Venerdì, 21 Settembre 2018
ROME

PdL claims Renzi's cocky call means PD wants snap vote

English
© ANSA

(By Denis Greenan).
Rome, September 16 - Silvio Berlusconi's People of
Freedom (PdL) party claimed Monday a cocky election prediction
by the leader-in-waiting of their uneasy coalition partners in
the Democratic Party (PD) means the PD wants to vote the media
magnate out of the Senate and hurry Italy to the polls.
The PdL and PD have been tangled in a war of words - which
some observers have called a phony war but others say poses an
imminent threat to Premier Enrico Letta's unprecedented
right-left government - ever since Berlusconi's first definitive
conviction on August 1 in his 20-year struggle with a judiciary
he claims is left-wing and biased.
The four-year term - cut to one by an amnesty - mandates an
automatic ban from office under an anti-corruption law voted in
by the PD and PdL last year to help counter widespread public
disgust at a slew of scandals.
Despite its already being applied to over 20 local cases,
the PdL now claims it is against the Italian Constitution
because the tax fraud Berlusconi was found guilty of took place
years before the conviction, thus making the ban allegedly
retroactive.
The PD has dismissed this argument and says it will vote to
eject Berlusconi from the Senate in accordance with the law,
first on a Senate panel set to recommend action this week and,
later this month, in the full Senate vote requited to ratify the
ban.
The PdL says it will pull the plug on Letta if the PD votes
to boot out its leader.
It says that will be the PD's fault for having stuck to an
allegedly hostile and over-literal interpretation of the law out
of an unconquerable urge to put a judicial end to a rival they
have rarely defeated politically.
The PD, responds, in turn, that insists no one is above the
law and the PdL must shoulder the responsibility for sparking a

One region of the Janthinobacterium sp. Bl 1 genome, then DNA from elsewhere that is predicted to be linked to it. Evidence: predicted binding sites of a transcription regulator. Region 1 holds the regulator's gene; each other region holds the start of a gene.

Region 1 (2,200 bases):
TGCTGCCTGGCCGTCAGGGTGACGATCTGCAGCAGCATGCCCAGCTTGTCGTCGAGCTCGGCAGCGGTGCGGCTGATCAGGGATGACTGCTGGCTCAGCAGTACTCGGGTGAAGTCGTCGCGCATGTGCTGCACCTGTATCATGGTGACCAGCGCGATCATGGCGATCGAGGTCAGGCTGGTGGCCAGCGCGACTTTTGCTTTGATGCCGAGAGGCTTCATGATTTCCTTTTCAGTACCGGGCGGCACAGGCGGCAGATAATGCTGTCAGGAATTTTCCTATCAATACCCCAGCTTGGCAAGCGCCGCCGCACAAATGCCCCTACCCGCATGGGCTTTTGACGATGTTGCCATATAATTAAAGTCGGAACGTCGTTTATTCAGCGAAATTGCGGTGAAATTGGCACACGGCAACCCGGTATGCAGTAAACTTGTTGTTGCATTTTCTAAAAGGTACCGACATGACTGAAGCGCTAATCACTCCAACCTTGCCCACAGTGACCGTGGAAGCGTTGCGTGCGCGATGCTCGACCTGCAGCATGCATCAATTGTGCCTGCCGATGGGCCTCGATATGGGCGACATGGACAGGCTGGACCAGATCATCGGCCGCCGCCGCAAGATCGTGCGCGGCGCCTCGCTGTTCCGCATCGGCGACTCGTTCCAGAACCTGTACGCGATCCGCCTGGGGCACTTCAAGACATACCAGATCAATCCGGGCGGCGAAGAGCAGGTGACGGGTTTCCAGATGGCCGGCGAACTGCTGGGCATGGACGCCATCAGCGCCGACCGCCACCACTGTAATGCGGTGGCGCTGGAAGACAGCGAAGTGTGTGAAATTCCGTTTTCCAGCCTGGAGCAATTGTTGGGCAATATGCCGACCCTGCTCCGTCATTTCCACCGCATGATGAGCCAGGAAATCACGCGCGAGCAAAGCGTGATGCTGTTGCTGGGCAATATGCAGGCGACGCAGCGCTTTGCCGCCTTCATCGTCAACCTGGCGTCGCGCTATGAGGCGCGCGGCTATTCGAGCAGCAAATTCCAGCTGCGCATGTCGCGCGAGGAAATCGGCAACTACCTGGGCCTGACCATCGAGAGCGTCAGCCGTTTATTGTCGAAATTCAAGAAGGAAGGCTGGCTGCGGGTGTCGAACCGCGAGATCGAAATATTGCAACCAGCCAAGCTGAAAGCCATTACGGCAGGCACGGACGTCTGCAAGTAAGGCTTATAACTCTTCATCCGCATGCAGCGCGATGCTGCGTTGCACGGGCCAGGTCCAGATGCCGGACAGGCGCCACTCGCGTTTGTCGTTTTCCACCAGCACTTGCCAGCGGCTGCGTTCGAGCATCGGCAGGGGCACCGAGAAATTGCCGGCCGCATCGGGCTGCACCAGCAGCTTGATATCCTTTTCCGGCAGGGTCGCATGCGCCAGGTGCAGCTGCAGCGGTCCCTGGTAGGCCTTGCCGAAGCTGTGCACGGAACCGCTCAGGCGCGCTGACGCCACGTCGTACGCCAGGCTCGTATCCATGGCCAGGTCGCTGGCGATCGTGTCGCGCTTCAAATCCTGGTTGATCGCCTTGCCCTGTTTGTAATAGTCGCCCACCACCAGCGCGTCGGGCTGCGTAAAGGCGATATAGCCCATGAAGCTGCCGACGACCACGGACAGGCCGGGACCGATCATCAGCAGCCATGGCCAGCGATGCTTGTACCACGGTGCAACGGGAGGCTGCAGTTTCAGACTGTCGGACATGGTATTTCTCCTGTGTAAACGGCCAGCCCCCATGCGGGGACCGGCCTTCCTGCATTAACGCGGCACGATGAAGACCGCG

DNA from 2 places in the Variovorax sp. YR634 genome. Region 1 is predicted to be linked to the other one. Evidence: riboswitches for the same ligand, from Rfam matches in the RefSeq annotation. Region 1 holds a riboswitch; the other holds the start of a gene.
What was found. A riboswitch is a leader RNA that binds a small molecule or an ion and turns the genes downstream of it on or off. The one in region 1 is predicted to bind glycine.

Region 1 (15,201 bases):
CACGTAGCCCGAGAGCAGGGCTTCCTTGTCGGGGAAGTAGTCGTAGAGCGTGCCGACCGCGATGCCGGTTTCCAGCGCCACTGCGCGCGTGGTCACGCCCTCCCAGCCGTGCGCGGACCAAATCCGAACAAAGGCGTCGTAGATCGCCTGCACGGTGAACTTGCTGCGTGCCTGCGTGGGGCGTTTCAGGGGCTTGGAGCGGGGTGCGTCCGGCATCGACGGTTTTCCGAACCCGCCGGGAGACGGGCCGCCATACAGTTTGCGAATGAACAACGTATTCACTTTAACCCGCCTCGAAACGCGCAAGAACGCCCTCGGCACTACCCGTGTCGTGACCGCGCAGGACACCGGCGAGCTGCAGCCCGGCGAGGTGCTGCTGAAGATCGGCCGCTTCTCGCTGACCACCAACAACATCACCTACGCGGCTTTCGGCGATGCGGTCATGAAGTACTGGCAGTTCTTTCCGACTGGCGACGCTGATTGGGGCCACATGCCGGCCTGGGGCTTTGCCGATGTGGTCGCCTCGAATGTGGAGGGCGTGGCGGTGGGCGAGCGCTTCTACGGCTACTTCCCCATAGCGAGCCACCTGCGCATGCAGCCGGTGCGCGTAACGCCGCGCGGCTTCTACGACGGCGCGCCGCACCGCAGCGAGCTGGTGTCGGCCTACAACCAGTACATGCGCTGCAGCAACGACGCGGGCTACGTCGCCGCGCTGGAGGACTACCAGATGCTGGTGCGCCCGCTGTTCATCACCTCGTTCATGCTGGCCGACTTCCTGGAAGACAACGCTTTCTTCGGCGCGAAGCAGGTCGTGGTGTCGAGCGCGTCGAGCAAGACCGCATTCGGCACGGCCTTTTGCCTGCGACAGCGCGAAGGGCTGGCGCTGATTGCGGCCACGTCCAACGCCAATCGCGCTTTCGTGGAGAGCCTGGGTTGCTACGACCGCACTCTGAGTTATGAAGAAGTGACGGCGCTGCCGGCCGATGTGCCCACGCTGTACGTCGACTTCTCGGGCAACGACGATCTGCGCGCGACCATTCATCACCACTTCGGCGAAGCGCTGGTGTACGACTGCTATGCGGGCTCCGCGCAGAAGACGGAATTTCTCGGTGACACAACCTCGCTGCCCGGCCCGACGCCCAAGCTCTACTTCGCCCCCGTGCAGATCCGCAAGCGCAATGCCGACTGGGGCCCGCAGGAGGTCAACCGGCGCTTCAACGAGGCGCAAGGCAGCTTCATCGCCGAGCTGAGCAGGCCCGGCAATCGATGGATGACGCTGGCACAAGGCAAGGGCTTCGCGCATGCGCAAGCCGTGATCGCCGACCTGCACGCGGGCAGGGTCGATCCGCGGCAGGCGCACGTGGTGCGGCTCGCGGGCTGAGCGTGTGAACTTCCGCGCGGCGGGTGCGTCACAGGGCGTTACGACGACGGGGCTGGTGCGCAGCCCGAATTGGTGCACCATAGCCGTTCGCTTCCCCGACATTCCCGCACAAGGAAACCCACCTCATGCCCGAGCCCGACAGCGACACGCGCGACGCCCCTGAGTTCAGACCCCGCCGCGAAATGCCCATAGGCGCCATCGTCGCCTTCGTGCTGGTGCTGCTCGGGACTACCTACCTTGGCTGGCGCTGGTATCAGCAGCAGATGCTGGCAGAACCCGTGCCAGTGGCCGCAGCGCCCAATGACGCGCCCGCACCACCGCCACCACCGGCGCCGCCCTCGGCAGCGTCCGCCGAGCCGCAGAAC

government crisis that Italians do not want.
Florence Mayor Matteo Renzi, tipped as a shoo-in for the
centre-left's party's leadership when it votes a new head later
this year, said Sunday Berlusconi's party would "obviously" be
to blame if Letta is toppled by the PdL withdrawing support to
prove its loyalty to its charismatic boss.
But if the country goes to the polls less than a year after
February's inconclusive election, he said, the PD would "tarmac
over" the PdL in a crushing win as voters penalise the PdL for
its "irresponsibility".
Various PdL heavyweights accused Renzi of being
over-confident Monday, and claimed his "cocky" prediction meant
the PD is spoiling for a fight and wants to go to the country
despite the damage this would do to the economy and Italy's
efforts to keep inside EU deficit targets despite an inevitable
spike in borrowing costs that would come with a government
crisis.
"Renzi's words are the proof the PD wants elections," said
former Senate Speaker Renato Schifani.
He was backed by former minister Stefania Prestigiacomo, who
said "the PD is showing its true colours", and one of
Berlusconi's most vehement defenders, Daniela Santanché, who
said Renzi "is getting too big for his boots, and he's the one
who's going to end up tarmacked".
Pier Ferdinando Casini, leader of a small ex-Christian
Democrat centrist party that joined former technocrat premier
Mario Monti's Civic Choice party, a junior partner in Letta's
government, also accused Renzi of being too brash and
provocative, saying he had increased the likelihood of a crisis.
A snap vote, Casini said, would "tarmac over the country",
killing a nascent recovery from Italy's longest postwar
recession.
Renzi was undaunted, quipping that, as Florence mayor, "we
have tarmacked 132 kilometres of road so I would just be
continuing the work".
Amid the renewed tensions, Letta said he had received a
bottle of holy water from the Catholic shrine at Lourdes as he
continues what he has called a "huge effort" to keep the unruly
coalition together.
Beppe Grillo, leader of the anti-establishment 5-Star
Movement (M5S) whose surprisingly big success in the February
election and refusal to talk to the PD forced a two-month
stalemate, has suggested some in the PD might even prefer the
government's survival to sinking their archenemy in the secret
of the Senate voting booth.
He is calling for an open vote.

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